Under the circumstances, a question arises: How to interpret, then, an article with one or two or more clauses attached to it. First and foremost, and the logical rigor demands that, that the first clause needs to be taken as the main clause while positing meaning to the whole article, and that other clause/clauses require to be considered as helping the meaning of that article to be determined, clarified, specified, qualified, etc, accordingly.
In no way, and in no case, the second or third or other such clauses of an article may be construed to nullify the meaning of the first and the main clause, which has been the case for long with Article 184 of the constitution. The Panama Case is a case in point. The third clause of the Article 184 is being, as has been the case in the past, interpreted separately and independently of its first two clauses the first of which deals with its original jurisdiction to adjudicate in case of any dispute between governments, that is federal and provincial governments, and the second clause qualifies the scope of its judgments in such cases, i.e. it shall pronounce declaratory judgments only.
No doubt, reading the clause three of Article 184 separately and independently from the other first two clauses means to give the Supreme Court such power that it may take up the cases that it considers to be of public importance; and it is this power that has played havoc with the political set-up whatever it was or it is. That’s an overriding power! And whatever judgments the Supreme Court passes under that article using that clause, there is no leave to appeal against it available. That raises questions on the use of this article and this clause by the Supreme Court, and the judgment passed thereunder.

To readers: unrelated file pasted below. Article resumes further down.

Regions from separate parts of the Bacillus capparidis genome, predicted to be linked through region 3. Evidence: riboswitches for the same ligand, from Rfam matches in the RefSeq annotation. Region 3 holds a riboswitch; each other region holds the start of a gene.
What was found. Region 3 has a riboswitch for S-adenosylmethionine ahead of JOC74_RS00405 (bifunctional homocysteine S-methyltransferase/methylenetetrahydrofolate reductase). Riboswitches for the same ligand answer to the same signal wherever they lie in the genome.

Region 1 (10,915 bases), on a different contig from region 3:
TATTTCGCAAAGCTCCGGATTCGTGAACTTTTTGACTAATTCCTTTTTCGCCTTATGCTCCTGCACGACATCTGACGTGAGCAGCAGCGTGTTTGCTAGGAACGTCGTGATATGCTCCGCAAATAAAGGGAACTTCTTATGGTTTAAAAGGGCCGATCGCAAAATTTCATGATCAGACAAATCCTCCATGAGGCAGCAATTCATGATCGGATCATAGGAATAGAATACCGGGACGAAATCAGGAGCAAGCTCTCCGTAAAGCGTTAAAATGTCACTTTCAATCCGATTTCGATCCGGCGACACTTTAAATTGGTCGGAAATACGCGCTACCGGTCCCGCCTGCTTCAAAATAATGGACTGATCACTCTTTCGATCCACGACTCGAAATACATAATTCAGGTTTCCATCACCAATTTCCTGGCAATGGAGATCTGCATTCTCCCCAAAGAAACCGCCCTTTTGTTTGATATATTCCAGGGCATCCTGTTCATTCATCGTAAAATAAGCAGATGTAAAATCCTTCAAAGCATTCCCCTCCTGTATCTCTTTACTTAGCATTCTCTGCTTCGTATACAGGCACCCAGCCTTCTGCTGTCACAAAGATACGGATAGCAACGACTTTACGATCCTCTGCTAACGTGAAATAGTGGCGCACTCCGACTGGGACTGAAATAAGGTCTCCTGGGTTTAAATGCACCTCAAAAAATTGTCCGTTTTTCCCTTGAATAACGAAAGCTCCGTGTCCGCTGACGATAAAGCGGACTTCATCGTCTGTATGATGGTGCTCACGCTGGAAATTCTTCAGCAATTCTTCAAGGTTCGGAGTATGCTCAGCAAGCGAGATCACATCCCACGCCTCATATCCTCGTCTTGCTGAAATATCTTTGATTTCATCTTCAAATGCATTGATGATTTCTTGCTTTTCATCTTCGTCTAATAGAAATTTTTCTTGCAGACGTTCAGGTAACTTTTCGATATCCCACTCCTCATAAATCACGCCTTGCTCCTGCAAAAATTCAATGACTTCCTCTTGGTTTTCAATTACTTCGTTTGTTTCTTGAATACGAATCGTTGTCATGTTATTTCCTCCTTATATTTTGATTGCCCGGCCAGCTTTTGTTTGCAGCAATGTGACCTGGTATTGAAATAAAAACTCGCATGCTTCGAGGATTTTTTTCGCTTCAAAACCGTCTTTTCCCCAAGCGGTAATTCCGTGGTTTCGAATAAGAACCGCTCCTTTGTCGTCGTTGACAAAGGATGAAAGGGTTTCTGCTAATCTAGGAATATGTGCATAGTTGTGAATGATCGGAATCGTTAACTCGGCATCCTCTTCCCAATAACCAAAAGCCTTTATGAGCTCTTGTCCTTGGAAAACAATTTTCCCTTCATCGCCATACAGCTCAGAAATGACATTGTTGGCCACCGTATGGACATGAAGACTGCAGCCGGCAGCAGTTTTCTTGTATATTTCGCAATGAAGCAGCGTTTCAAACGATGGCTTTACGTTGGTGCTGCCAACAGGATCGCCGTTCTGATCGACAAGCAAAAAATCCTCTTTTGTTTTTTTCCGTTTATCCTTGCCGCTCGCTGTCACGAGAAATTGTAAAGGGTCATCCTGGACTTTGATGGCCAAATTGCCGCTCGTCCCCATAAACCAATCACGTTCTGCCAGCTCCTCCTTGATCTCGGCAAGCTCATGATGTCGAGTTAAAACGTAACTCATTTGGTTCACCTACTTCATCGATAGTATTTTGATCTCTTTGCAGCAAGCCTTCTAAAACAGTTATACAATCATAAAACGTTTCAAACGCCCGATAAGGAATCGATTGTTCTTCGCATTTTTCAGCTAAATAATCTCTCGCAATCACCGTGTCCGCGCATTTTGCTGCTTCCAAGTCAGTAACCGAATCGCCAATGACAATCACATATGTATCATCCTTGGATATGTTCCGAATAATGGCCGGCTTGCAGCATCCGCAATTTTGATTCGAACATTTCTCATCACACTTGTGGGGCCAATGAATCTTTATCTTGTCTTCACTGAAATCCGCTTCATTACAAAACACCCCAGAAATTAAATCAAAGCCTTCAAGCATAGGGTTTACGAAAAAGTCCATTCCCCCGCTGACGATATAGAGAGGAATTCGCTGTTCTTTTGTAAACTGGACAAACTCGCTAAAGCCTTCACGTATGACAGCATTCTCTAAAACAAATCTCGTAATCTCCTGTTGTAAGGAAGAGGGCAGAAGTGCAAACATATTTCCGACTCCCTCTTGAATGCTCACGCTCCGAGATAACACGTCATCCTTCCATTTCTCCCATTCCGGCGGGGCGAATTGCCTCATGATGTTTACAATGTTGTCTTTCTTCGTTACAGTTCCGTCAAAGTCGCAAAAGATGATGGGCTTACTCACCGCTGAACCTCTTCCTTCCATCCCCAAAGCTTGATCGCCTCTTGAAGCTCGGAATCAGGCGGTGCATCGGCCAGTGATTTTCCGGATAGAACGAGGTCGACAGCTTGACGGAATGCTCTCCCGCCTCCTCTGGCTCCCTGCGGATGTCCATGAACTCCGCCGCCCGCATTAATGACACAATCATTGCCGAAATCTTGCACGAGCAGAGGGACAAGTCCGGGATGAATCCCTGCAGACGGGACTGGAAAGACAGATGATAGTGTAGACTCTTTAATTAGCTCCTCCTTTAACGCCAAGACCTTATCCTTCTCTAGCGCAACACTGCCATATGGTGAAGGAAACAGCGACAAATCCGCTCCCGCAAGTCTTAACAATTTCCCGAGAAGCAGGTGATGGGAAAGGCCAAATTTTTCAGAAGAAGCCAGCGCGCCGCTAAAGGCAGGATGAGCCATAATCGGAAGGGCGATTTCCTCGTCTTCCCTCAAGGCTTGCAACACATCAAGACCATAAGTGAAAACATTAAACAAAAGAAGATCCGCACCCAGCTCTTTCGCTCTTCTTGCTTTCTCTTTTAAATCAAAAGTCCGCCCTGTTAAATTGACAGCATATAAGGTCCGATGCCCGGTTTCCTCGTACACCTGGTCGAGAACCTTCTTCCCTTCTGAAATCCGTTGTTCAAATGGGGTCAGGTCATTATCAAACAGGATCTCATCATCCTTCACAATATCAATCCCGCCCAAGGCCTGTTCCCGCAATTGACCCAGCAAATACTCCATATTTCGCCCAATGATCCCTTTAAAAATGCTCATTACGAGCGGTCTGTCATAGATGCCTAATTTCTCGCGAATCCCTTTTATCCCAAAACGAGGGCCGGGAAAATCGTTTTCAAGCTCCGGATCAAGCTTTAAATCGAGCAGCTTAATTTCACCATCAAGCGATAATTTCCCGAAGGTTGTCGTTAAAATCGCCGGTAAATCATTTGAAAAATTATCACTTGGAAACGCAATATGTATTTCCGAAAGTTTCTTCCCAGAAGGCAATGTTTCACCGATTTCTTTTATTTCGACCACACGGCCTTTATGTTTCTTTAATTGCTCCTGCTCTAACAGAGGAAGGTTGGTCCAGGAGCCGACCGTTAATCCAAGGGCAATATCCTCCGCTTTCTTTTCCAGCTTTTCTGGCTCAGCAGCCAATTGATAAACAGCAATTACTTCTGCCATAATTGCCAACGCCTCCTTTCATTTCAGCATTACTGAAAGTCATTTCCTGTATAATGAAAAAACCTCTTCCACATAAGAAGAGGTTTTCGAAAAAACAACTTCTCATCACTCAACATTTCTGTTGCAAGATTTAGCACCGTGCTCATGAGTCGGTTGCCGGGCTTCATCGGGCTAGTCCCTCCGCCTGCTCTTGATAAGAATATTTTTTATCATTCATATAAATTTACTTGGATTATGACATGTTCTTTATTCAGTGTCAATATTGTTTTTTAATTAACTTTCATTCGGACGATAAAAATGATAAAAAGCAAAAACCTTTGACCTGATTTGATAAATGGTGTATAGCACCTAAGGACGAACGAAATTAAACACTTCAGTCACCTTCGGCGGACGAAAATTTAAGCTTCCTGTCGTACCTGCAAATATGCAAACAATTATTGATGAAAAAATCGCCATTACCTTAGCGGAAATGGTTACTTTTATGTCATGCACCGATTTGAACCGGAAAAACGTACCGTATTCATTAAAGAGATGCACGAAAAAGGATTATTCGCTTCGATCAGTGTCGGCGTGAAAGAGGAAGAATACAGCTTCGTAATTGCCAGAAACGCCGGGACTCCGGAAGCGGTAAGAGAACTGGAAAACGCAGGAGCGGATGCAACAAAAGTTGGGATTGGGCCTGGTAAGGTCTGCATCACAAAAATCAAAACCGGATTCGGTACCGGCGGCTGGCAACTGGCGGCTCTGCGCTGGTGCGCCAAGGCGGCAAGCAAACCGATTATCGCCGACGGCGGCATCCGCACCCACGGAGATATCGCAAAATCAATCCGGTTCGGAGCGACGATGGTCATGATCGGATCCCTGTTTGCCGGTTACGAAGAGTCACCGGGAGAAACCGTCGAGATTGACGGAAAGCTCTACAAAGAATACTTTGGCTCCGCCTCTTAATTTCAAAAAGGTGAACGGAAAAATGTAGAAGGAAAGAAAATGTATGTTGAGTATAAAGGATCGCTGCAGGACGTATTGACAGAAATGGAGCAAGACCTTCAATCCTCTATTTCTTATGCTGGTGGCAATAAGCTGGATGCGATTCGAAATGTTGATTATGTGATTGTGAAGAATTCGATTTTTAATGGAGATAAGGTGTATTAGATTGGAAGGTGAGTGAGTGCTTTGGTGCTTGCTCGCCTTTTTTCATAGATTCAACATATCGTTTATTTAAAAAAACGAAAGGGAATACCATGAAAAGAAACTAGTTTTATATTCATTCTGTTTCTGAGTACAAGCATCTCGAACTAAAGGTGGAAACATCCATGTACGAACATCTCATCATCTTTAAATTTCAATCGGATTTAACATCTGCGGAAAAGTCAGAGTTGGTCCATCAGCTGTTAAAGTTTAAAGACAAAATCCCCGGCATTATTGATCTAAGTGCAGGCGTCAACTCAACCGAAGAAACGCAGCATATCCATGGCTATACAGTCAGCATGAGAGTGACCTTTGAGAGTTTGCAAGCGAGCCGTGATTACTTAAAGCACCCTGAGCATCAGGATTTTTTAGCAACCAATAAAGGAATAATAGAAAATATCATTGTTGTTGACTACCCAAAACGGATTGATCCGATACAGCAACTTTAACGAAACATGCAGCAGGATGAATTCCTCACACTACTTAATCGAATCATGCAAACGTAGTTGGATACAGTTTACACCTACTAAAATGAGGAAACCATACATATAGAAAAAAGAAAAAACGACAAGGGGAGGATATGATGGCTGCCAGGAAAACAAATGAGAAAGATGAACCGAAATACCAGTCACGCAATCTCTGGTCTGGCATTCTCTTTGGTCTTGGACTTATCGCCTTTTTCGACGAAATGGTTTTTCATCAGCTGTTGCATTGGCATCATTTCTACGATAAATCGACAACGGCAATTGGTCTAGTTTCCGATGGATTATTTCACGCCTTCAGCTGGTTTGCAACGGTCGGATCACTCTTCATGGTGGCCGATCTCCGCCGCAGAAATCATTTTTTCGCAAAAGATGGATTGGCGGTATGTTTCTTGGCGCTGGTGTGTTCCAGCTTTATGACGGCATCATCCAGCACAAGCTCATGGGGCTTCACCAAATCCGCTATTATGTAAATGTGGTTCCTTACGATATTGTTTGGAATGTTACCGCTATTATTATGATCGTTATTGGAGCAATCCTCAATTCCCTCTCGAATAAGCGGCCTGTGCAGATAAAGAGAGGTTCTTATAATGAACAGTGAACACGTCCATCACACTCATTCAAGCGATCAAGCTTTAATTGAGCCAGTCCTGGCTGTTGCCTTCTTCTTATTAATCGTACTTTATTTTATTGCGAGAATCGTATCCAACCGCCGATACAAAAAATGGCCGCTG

One objection that may impede the above-discussed understanding or interpretation of Article 184 needs to be considered here. That objection may thus be described: That all the clauses of an article of the constitution, be they more than one, enjoy a separate and independent status to an extent where actually they are there to enlist this or that jurisdiction or power of an institution.
In case, that objection is admitted as valid, it will open a door for all the clauses of all the articles of the constitution to be considered anew as having and enjoying independent status of an article, as is the case with the Article 184, the clause three of which has acquired for the Supreme Court an independent status, akin to an independent article of the constitution.
To me, the clause three of Article 184 needs to be read and interpreted in conjunction with its first two clauses, which being the first in order determine the meaning of the clause three; not that the clause three determines its own meaning independently. That is, the clause three empowers the Supreme Court only to consider cases of ‘public importance with reference to the enforcement of any of the Fundamental Rights conferred by Chapter 1 of Part II, which arise due to the disputes between the governments. Or, in case any other interpretation of the clause three is to be reached at, that must conform to the meaning that the first two clauses of this article are there to intend.
Note: This piece is a part of a lengthy paper, Conflicts: Intra-Elite or Civil-Military: A Tract in the Politics of Deception.